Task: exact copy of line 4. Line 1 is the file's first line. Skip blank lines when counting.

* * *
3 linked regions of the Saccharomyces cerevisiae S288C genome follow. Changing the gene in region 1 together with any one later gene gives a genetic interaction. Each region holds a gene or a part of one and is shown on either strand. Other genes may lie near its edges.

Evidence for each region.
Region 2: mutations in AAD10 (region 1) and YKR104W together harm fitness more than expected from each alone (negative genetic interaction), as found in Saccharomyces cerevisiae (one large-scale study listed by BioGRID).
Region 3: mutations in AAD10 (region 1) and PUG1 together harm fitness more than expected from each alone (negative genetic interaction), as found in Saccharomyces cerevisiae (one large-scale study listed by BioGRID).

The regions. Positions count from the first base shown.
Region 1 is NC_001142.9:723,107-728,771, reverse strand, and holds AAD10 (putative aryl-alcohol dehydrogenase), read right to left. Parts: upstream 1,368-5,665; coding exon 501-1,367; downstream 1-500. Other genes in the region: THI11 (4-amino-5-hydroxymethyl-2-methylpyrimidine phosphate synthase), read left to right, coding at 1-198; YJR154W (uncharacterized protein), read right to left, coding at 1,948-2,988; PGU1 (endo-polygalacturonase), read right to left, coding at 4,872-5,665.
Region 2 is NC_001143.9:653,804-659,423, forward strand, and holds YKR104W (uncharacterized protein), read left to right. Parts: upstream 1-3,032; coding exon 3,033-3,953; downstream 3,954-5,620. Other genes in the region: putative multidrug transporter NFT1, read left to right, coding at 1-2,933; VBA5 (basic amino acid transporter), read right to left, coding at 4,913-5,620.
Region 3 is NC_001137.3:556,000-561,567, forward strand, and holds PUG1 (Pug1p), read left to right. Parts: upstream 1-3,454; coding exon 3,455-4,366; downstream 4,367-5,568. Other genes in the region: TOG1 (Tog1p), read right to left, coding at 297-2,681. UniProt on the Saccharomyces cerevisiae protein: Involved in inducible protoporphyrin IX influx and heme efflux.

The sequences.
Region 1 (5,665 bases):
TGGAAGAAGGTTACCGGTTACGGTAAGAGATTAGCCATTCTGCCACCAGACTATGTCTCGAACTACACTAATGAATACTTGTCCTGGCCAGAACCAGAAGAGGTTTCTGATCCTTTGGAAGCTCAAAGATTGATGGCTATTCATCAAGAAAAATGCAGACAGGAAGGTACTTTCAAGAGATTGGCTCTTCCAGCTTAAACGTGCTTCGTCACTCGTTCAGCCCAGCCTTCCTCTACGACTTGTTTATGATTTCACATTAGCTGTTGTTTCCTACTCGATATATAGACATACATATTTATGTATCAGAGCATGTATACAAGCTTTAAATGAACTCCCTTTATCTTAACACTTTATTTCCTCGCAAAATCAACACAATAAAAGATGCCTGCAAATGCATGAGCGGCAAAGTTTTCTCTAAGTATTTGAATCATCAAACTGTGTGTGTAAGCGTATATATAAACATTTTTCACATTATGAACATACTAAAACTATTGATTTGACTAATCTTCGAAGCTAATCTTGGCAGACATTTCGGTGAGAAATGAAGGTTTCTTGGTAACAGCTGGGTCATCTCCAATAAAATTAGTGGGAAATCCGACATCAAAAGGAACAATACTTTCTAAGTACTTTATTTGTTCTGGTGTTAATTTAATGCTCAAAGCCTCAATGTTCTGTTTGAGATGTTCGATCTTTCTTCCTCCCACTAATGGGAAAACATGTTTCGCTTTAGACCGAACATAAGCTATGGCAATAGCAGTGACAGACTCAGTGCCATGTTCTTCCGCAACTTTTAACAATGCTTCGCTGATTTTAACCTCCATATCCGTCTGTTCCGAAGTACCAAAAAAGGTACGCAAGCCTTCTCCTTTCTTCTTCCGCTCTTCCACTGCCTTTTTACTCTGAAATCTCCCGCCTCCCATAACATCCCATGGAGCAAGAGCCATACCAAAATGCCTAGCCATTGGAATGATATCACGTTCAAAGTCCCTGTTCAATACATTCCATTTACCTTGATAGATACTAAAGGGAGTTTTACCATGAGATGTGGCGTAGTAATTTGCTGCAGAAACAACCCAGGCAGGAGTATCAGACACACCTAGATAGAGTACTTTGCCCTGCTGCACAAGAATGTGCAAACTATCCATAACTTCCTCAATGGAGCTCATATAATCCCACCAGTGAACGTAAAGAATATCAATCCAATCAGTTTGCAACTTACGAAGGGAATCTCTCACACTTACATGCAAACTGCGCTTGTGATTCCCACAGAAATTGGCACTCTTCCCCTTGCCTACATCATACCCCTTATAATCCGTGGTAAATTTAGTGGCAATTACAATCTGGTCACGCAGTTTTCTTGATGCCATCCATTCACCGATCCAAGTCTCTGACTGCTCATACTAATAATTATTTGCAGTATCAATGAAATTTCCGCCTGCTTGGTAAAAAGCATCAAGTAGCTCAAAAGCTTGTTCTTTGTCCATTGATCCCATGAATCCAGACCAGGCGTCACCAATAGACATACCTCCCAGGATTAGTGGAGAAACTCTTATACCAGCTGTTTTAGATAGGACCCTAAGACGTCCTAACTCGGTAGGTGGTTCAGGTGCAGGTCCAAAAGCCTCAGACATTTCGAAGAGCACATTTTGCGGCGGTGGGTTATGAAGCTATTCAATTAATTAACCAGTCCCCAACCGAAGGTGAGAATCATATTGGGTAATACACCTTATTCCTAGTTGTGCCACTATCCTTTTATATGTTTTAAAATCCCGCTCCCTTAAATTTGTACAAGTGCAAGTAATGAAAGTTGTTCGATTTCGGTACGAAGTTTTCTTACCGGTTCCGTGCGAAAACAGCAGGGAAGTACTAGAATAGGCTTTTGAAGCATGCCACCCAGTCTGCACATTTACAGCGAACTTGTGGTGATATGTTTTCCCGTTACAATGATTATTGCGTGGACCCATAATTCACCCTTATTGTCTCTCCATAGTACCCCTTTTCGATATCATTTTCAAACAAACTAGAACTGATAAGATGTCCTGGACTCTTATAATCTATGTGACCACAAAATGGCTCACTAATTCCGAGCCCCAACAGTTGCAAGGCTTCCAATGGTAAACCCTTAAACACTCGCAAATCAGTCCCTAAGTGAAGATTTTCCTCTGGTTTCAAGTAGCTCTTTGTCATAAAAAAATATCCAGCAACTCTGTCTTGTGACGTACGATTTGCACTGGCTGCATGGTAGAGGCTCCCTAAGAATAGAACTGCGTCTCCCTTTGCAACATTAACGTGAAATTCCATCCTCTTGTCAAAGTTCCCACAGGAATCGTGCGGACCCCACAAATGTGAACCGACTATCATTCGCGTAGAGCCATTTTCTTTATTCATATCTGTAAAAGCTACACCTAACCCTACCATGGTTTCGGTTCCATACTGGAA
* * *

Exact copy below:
Region 3: mutations in AAD10 (region 1) and PUG1 together harm fitness more than expected from each alone (negative genetic interaction), as found in Saccharomyces cerevisiae (one large-scale study listed by BioGRID).